Directed by Ady Walter, SHTTL is set in the twenty-four hours before the Nazis crossed the borders into the Ukraine. This was a time of tension and fear. Even so, as Mendele (Moshe Lobel) arrives back in his hometown, he is still excited to reconnect with old family and friends. But his arrival opens the wounds of those who he once knew and he begins fighting with an old rival about a love he had to leave behind.
Brilliantly shot to appear as one-take, SHTTL never drags. Tightly written and exectuted, Walter ensures that every conversation feels pregnant with information as Mendele attempts to say ‘both hello and goodbye’ to his hometown. Conflicts with former friends and colleagues, debates with local rabbi and the threat of Communism follow him as his very presence stirs up trouble. SHTTL’s camera weaves in and out of these interactions with an all-seeing eye, revealing the escalating tension that bubbles amongst the townspeople.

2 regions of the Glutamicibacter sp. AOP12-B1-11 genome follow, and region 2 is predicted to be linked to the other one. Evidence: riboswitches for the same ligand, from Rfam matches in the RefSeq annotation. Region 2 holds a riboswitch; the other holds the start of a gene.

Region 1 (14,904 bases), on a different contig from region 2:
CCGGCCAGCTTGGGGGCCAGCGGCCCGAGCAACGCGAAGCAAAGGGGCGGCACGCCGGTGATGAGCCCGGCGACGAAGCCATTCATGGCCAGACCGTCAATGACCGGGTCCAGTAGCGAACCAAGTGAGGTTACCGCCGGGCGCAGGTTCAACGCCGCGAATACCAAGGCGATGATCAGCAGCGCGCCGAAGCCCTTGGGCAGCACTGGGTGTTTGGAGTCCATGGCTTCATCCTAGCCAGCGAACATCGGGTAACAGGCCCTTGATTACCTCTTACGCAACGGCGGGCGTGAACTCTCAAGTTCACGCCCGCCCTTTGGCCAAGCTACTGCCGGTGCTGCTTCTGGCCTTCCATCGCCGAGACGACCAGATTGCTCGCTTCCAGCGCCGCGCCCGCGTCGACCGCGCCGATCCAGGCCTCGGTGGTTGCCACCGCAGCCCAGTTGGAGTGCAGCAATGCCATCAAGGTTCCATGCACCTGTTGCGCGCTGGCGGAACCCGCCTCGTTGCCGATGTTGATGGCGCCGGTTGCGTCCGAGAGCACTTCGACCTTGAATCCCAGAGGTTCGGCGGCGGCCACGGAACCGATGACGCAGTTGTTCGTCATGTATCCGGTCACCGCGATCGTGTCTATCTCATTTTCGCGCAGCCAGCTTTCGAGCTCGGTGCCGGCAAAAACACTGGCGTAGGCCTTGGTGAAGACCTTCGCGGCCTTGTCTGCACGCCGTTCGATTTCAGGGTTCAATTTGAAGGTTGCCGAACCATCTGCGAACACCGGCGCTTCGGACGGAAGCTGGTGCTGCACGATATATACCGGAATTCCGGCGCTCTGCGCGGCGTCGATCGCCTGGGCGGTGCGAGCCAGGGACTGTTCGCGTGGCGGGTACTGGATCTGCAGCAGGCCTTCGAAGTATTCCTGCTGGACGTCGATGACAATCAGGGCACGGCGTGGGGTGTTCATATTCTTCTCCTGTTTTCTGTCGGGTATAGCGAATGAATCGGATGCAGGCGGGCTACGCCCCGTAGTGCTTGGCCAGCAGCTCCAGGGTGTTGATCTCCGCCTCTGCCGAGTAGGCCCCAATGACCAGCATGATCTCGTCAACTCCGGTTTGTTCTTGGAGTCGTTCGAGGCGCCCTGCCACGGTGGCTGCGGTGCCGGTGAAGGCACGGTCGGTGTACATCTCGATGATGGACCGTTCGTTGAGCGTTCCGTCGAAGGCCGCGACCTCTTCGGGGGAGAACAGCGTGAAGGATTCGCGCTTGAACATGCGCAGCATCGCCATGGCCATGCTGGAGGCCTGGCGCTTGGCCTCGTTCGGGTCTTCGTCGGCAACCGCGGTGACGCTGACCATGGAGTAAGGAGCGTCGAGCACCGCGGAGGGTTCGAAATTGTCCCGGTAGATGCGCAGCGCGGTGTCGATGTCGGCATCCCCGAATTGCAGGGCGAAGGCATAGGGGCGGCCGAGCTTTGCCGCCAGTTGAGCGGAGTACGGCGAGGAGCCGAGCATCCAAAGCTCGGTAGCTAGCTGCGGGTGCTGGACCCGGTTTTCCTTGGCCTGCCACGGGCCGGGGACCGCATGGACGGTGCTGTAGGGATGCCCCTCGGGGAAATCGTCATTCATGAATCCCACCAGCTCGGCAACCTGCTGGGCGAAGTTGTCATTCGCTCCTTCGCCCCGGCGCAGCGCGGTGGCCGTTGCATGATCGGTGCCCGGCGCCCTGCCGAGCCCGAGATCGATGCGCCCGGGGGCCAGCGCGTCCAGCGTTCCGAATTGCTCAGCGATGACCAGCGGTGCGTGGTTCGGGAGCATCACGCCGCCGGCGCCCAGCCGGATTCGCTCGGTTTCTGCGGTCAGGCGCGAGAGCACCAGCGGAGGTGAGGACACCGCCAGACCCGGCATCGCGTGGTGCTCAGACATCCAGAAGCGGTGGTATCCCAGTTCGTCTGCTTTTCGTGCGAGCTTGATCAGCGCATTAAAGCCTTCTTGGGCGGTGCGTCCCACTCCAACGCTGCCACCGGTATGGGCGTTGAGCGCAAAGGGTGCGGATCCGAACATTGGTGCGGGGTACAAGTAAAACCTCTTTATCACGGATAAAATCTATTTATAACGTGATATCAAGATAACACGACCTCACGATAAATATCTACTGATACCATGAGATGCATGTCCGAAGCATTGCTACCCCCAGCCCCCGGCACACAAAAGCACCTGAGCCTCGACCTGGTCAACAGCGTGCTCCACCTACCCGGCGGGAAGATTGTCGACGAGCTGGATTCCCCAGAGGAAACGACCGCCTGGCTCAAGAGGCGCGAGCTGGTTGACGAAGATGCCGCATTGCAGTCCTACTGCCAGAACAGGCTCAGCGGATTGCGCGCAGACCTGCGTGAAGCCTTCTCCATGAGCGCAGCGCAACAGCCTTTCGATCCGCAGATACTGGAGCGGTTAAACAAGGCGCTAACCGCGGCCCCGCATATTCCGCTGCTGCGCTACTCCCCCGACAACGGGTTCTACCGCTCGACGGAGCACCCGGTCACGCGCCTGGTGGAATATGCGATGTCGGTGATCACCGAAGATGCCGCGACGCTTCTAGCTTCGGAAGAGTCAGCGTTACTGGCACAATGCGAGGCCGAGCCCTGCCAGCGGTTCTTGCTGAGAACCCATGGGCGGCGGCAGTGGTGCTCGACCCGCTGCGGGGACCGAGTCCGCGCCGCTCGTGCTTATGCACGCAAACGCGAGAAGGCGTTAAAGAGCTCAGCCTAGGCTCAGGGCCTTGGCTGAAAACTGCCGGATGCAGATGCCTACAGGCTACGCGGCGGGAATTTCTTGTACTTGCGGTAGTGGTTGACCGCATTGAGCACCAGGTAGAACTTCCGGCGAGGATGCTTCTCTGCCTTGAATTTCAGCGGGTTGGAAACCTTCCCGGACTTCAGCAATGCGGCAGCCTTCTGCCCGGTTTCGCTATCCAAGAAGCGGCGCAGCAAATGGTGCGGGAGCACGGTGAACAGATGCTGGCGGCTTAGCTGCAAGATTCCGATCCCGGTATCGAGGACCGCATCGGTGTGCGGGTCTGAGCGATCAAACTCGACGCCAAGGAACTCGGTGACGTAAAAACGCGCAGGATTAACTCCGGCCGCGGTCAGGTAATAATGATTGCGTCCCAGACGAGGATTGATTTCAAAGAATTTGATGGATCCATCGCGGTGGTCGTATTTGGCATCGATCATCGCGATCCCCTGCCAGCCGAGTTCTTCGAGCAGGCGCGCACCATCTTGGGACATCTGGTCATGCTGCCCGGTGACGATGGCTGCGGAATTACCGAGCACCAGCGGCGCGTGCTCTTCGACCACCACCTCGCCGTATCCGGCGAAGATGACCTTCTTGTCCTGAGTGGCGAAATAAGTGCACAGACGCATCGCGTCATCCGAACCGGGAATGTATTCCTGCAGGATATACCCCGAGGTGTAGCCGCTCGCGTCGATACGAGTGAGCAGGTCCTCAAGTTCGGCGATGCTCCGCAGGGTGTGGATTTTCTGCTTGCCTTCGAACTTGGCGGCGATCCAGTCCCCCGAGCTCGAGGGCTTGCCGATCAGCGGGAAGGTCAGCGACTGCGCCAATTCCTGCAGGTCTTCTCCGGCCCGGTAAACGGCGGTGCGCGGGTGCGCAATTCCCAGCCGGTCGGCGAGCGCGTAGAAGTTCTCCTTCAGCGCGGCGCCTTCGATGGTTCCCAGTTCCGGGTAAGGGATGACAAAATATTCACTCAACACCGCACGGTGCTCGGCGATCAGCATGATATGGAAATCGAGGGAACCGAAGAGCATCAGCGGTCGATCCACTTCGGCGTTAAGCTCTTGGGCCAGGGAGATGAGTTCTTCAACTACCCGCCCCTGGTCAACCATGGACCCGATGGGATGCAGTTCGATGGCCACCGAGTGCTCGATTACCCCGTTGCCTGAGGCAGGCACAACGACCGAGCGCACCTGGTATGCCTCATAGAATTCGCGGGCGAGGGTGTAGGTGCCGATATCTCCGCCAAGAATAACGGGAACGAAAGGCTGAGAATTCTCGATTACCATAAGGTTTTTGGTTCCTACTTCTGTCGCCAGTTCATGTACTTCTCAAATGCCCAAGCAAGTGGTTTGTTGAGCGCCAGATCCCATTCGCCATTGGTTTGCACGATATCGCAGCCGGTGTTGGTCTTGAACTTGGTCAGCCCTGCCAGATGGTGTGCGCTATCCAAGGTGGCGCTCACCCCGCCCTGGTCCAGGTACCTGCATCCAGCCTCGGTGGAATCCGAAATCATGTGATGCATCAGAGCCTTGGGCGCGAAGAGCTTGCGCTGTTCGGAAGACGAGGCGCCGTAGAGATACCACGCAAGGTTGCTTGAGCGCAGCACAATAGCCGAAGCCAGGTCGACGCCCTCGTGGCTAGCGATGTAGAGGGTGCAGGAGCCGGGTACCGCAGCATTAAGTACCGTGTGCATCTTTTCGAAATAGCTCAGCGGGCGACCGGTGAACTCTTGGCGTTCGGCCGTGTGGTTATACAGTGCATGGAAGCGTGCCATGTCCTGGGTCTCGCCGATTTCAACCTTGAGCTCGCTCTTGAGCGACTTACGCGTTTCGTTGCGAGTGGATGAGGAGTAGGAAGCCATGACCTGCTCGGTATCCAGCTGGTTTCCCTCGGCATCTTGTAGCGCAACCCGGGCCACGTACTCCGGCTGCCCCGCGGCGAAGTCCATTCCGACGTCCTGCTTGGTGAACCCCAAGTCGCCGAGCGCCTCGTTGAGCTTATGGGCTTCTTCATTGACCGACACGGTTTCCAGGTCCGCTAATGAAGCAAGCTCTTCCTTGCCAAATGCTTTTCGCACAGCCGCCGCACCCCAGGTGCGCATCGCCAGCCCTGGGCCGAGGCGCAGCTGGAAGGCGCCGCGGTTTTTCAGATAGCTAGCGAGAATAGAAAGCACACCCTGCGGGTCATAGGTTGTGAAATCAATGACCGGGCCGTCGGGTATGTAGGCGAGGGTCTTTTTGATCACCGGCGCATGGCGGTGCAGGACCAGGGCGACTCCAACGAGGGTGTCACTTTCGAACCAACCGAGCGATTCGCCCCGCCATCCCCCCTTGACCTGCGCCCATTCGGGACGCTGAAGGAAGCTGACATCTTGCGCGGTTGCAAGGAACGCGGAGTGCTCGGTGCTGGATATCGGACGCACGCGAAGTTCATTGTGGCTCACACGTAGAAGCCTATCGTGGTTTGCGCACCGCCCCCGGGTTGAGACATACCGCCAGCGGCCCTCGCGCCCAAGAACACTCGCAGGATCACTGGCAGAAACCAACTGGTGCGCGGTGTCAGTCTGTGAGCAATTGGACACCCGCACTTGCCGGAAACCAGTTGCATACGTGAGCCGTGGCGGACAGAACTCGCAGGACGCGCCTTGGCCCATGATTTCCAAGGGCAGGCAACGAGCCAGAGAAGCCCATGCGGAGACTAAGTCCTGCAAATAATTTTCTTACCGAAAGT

What’s also fascinating about this film is its colour scheme. While filming in ‘black and white’ is not uncommon, SHTTL opts to bring flashbacks out in full colour. In doing so, the past takes on a vibrancy that the present does not. History matters and it shapes the present.
At the same time though, SHTTL also argues that the only colour that matters is ‘grey’. This is a world where everyone demands that people pick a side yet grey is a colour of compromise and conversation. In the grey, secrets lie and can be unlocked. In these moments, SHTTL cries out for conversation and co-operation. While they live in a combative world, the film acknowledges that the best path forward stems from our ability to dialogue and work together.
SHTTL is playing at the Toronto Jewish Film Festival. For more information, click here.